To the best of our knowledge, there have been no prospective outcome studies comparing early surgery with the conventional treatment strategy based on current guidelines. The purpose of this multi-center, prospective, randomized trial is to compare clinical outcomes of early surgery versus conventional treatment strategy in patients with high embolic risks of infective endocarditis.

  Eligibility

Ages Eligible for Study:   15 Years to 80 Years
Genders Eligible for Study:   Both
Accepts Healthy Volunteers:   No
Criteria

Inclusion Criteria:

  • Patients diagnosed as infective endocarditis based on modified Duke criteria fulfilling both conditions:

    • severe mitral or aortic regurgitation
    • vegetation length > 10 mm on mitral or aortic valve

Exclusion Criteria:

  • Patients with urgent and emergent indication of surgery based on current guidelines; aortic abscess, moderate to severe heart failure due to valvular regurgitation, periannular complications, fungal endocarditis
  • Prosthetic valve endocarditis
  • Patient without vegetations on echocardiography
  • Patients with ischemic or hemorrhagic stroke within 2 weeks before the admission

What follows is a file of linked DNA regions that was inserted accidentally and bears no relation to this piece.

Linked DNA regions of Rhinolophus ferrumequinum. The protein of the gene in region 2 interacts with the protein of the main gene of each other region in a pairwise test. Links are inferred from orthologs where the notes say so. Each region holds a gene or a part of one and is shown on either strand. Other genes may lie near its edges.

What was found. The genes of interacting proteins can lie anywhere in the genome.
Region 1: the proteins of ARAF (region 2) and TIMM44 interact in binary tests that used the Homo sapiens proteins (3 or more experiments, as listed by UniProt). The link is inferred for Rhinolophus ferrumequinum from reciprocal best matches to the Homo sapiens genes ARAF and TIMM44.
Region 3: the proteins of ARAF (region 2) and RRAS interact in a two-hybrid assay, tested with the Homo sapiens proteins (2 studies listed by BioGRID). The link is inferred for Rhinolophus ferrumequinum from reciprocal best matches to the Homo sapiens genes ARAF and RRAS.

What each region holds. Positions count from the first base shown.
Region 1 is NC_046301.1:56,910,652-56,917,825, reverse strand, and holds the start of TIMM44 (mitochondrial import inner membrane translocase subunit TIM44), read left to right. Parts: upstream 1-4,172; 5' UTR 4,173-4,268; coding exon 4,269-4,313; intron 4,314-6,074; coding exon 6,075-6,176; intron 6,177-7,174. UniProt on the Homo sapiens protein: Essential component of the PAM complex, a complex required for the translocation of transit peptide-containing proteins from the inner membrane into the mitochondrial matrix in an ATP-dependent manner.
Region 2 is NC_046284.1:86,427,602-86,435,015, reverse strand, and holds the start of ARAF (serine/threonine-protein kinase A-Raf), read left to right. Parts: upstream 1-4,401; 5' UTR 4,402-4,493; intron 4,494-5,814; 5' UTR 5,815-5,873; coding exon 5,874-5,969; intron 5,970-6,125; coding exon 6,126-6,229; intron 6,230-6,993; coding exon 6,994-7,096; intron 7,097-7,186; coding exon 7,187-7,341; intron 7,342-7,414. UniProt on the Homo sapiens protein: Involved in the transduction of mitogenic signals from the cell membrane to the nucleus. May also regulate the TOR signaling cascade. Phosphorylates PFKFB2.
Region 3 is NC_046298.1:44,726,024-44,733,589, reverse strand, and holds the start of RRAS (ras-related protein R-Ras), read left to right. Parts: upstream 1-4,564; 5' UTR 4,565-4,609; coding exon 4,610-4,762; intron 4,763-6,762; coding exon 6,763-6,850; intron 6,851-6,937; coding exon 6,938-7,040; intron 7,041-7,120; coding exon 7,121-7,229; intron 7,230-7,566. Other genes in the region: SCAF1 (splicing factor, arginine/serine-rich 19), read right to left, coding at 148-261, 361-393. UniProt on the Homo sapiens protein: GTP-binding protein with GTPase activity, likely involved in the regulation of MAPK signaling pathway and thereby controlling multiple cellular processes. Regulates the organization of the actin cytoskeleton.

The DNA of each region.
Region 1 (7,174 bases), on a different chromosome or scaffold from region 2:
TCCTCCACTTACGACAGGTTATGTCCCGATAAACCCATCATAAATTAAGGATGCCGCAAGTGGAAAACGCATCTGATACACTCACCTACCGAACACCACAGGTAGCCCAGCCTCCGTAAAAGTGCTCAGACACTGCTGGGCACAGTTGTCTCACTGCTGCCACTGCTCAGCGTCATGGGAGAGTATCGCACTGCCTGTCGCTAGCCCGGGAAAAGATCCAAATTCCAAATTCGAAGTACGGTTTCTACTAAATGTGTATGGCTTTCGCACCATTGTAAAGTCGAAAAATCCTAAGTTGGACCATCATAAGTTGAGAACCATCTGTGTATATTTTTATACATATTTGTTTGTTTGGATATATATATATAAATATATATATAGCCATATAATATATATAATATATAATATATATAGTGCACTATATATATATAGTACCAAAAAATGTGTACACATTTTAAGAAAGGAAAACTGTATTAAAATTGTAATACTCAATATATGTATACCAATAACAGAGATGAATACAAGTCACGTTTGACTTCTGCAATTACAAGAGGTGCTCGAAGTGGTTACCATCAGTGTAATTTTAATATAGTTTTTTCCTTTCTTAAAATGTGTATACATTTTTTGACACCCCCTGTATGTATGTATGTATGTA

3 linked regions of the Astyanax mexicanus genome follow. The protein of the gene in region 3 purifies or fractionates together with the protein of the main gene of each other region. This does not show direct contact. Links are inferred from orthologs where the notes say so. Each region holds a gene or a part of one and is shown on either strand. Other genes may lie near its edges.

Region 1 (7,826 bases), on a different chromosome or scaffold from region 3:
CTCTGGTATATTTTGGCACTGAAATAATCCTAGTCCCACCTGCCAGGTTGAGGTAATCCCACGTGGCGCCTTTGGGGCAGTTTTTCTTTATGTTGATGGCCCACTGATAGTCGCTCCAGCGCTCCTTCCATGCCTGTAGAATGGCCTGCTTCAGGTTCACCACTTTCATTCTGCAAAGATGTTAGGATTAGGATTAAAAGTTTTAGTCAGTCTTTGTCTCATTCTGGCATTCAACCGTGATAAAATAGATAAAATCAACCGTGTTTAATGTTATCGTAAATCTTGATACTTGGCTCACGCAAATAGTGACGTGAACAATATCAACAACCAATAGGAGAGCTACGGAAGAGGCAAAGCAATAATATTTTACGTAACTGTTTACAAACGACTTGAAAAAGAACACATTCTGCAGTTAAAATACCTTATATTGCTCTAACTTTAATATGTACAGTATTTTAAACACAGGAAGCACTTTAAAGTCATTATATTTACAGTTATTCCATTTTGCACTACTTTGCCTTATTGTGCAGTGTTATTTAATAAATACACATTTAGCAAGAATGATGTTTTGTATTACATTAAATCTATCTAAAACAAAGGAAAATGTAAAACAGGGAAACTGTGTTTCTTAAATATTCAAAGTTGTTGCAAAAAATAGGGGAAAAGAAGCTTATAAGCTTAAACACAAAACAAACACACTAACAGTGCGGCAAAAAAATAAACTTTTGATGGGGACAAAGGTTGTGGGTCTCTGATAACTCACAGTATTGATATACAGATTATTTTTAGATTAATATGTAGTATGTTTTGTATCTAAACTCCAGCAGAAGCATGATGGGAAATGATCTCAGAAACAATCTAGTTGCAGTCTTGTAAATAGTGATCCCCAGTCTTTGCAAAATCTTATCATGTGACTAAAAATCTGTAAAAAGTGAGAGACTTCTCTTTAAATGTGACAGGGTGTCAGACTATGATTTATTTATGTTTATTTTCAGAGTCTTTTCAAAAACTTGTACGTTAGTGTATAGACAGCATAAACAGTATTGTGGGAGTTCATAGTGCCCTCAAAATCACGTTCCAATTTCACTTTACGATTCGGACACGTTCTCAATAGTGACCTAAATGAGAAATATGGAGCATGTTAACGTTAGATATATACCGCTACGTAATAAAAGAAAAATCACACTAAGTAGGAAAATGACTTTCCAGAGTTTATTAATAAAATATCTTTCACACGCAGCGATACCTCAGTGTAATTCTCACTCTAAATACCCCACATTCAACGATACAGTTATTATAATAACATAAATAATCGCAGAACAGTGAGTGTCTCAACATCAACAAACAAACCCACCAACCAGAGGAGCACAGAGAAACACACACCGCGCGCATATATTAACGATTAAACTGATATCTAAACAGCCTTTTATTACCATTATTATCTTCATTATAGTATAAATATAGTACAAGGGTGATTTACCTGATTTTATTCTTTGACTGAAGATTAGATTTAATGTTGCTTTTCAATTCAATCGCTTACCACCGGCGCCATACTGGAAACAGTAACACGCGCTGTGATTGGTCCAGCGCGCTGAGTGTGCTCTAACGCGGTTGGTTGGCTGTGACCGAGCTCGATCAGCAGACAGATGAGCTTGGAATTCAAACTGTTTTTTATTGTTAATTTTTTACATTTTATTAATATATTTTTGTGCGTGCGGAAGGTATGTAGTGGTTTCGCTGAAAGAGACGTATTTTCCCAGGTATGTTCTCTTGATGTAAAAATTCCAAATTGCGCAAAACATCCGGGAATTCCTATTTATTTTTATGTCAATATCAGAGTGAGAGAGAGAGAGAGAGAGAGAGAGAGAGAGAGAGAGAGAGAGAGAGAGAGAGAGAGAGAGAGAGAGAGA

• Patients referred from other hospitals more than 7 days after the appropriate antibiotic treatment of infective endocarditis
  • Patients who were not candidates for surgery based on age > 80 years and coexisting malignancies
  • Patients who did not consent to participate
  Contacts and Locations
Choosing to participate in a study is an important personal decision. Talk with your doctor and family members or friends about deciding to join a study. To learn more about this study, you or your doctor may contact the study research staff using the Contacts provided below. For general information, see Learn About Clinical Studies.

Please refer to this study by its ClinicalTrials.gov identifier: NCT00750373

Locations
Korea, Republic of
Asan Medical Center
Seoul, Korea, Republic of
Seoul National University Hospital
Seoul, Korea, Republic of
Sponsors and Collaborators
Asan Medical Center
Investigators
Principal Investigator: Duk-Hyun Kang, MD, PhD Department of Medicine, Asan Medical Center, University of Ulsan College of Medicine
  More Information

No publications provided by Asan Medical Center

Additional publications automatically indexed to this study by ClinicalTrials.gov Identifier (NCT Number):
Responsible Party: Duk-Hyun Kang, Professor, Asan Medical Center
ClinicalTrials.gov Identifier: NCT00750373     History of Changes
Other Study ID Numbers: 2006-0257
Study First Received: September 8, 2008
Results First Received: June 29, 2012
Last Updated: August 8, 2012
Health Authority: South Korea: Korea Food and Drug Administration (KFDA)

Keywords provided by Asan Medical Center:
Endocarditis

Additional relevant MeSH terms:
Endocarditis
Endocarditis, Bacterial
Heart Diseases
Cardiovascular Diseases
Bacterial Infections
Cardiovascular Infections
Infection

ClinicalTrials.gov processed this record on August 20, 2014